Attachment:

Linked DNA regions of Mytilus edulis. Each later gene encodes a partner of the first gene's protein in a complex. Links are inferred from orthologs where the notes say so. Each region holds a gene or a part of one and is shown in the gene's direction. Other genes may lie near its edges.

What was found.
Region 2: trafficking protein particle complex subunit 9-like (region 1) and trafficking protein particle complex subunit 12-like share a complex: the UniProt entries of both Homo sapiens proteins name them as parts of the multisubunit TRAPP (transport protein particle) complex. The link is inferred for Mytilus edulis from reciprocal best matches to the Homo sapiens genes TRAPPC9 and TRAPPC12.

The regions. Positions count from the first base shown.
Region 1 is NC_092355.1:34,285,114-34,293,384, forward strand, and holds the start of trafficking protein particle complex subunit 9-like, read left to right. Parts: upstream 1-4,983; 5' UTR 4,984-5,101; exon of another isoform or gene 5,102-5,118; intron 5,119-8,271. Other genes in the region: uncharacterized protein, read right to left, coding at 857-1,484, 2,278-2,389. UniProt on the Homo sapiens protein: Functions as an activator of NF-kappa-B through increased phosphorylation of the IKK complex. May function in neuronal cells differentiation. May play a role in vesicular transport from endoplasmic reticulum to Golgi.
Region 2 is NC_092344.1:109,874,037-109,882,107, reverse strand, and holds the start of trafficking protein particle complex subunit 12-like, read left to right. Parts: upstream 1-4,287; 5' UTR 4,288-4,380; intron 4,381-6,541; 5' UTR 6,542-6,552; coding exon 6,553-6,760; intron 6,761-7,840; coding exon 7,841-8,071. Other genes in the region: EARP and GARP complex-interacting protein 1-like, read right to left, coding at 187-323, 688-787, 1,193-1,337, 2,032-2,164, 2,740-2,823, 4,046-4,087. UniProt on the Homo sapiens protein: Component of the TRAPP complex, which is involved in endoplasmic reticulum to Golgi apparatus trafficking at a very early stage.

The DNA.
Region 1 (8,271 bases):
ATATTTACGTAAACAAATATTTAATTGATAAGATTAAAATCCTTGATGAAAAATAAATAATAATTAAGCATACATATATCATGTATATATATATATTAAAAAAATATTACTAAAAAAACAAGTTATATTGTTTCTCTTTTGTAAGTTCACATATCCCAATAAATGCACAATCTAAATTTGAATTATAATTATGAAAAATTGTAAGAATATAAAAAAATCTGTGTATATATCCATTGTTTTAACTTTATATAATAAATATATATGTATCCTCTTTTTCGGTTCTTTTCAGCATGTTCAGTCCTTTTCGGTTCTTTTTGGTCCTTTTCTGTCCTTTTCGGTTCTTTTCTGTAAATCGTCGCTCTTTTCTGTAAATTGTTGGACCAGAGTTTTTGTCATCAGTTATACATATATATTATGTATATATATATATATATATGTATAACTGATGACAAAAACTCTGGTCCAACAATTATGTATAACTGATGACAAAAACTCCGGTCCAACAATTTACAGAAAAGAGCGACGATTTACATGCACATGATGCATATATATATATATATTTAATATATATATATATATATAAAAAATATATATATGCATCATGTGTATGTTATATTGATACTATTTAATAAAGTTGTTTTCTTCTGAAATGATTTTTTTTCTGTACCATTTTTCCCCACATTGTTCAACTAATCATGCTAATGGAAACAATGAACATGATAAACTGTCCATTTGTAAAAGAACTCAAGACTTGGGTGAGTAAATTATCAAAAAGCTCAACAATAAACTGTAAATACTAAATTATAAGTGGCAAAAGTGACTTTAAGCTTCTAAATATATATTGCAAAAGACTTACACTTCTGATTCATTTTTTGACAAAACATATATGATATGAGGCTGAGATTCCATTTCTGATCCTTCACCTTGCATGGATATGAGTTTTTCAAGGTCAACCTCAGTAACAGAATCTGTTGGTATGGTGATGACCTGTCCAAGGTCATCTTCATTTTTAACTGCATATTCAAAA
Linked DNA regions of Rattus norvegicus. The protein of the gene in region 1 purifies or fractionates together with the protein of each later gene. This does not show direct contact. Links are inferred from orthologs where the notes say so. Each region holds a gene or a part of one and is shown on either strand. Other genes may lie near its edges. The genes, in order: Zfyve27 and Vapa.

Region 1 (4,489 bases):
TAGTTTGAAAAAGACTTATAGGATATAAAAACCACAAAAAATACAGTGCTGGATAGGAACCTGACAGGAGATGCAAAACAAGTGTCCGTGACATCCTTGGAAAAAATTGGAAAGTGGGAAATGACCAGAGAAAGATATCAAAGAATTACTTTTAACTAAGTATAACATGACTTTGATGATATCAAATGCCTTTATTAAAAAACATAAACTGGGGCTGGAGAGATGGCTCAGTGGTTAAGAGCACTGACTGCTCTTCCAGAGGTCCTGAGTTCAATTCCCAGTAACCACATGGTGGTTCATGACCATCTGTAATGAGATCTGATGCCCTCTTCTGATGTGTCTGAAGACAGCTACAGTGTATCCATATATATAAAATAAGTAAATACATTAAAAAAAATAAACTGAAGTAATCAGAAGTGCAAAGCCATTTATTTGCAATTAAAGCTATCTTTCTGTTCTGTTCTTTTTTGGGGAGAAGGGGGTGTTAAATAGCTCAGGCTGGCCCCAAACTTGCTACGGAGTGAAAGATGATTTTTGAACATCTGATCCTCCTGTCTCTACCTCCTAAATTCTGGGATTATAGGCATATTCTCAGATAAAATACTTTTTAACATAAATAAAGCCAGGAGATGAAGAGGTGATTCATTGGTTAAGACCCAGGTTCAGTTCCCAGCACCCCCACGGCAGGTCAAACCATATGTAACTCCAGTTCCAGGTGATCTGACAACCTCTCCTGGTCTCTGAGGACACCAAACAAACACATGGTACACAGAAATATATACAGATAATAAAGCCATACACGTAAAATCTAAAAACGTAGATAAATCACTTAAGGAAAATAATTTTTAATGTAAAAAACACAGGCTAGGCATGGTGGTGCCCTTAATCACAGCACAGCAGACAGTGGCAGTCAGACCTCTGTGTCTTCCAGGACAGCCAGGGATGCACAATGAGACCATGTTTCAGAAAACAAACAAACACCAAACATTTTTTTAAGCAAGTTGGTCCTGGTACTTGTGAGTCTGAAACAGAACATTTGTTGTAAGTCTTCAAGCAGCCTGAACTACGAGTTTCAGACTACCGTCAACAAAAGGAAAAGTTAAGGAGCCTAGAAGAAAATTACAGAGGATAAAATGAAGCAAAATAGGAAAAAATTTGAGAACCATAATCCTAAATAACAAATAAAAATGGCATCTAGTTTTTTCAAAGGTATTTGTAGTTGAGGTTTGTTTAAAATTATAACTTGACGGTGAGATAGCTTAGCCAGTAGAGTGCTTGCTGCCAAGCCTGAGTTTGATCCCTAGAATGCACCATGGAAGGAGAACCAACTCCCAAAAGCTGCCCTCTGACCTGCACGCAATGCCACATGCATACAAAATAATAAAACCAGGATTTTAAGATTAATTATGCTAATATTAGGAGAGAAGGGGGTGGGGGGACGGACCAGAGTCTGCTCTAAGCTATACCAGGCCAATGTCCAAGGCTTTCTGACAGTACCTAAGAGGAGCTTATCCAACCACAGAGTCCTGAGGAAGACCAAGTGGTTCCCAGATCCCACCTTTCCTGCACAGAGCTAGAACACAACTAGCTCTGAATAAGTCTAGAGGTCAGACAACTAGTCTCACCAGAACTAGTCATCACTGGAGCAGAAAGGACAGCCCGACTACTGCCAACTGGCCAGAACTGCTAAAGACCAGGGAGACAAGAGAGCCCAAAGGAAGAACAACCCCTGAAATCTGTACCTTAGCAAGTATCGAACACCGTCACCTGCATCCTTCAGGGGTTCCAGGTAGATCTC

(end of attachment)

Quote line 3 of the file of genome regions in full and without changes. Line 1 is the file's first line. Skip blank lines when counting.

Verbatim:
Region 2: trafficking protein particle complex subunit 9-like (region 1) and trafficking protein particle complex subunit 12-like share a complex: the UniProt entries of both Homo sapiens proteins name them as parts of the multisubunit TRAPP (transport protein particle) complex. The link is inferred for Mytilus edulis from reciprocal best matches to the Homo sapiens genes TRAPPC9 and TRAPPC12.